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New to recording.

Discussion in 'Recording' started by Imperitus, Mar 25, 2005.

  1. Imperitus

    Imperitus Guest

    Hello all. I’ve been recently been dropped into the position of being my companies audio engineer. I have nearly zero training in the field, so I thought I’d ask some advice from those of you with the experience.

    Primarily we will be recording vocal work for use online in flash projects.

    Until recently I was capturing sound using a desktop mic and a sound blaster using audacity, obviously not a very good setup.

    But now I have an M-Box with Protools LE, a couple Sure SM58 mics with stands and pop guards, and we have put in an order for a sound sucker 4x6 sound booth. 

    I think we’re on the right path to a modest recording capability.

    Currently I am in the mind of using pro tools to record, and sticking with audacity for my editing, since I’m more familiar with it. I might switch to protools as my primary editor as I grow more familiar with it, but it’s my understanding that once I get the nice clean source audio from protools editing it in something else shouldn’t be inherently degrading to the quality.

    So, I guess my question is, what advice would an experienced audio engineer recording pro give some one in my position with my equipment? I can get budget to buy more equipment if it will make a significant difference in the capabilities we have.

    Thanks for your time and thoughts.
  2. Kurt Foster

    Kurt Foster Distinguished Member

    Jul 2, 2002
    77 Sunset Lane.
    I wouild get a different mic ... 58's are fine ... but that's it... just fine. A good condenser or LD dynamic will offer a bit more detail and will help to squeeze the most out of the flash format.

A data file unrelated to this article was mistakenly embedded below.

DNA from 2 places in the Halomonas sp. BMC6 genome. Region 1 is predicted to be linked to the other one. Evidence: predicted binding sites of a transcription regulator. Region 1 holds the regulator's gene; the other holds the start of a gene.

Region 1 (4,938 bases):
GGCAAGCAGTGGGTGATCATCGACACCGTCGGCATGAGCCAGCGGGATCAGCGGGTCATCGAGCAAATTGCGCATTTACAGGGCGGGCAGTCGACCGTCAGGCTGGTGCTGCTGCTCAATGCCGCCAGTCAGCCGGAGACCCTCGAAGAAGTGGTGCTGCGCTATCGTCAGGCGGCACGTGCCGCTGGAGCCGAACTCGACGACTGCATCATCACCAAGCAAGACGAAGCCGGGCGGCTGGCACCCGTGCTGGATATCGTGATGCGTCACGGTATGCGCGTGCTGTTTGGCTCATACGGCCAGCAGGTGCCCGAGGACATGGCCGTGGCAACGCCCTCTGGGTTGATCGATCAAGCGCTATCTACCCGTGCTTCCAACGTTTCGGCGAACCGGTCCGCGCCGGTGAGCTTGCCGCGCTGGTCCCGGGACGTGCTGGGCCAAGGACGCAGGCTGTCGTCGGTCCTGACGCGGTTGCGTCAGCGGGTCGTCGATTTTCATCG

VO usually requires a warm sound ... the EV RE20 is the dynamic mic everyone goes to for this. Also worth of mention (and my personal fave) the Shure SM7 ... I prefer the older SM7a but the SM7b is good too.

    On a budget? Check the KEL Audio HM-1 ... a sd side address condenser that sounds remarkably similar to the Neumann U87 ... not exactly like it but close enough that I would challange anyone to pick out the 87 from the HM-1 in a double blind listening test. The price is easy to swallow as well at $99 with shipping included. If you hate it, you have 21 days to return it. I am keeping the pair that came here to be reviewed.
  3. mchakravarty

    mchakravarty Guest

    EV RE20 alternatives

    Rather than discuss LDC's in the thread, I'm attracted by the EV RE20 for Vox. If any one has the opportunity, please try out the MD 421 II! I've found its voice handling characteristics to be on occassions better than the RE20 especially for those who are short on the deep throaty side of the voice and need a bit of proximity! It handles the singing voice (clarity and transparency) better than the SM7 (this offers a somewhat greater proximity effect than the MD 421 II). The MD421 II also offers a variable roll-off unlike the Variable-D on the RE20. The RE20 is not generally suitable for all voices but is a SUPERB all-rounder. If money is not a serious option, then the MD 441 is possibly the ultimate dynamic for Vox.

    I've yet to figure out why the MD421 II has been side-lined for use only for recording toms (at least in reviews)!!
    I'd appreciate your views on this.
    Please excuse me for the diversion!!

    This is indeed a great forum !!

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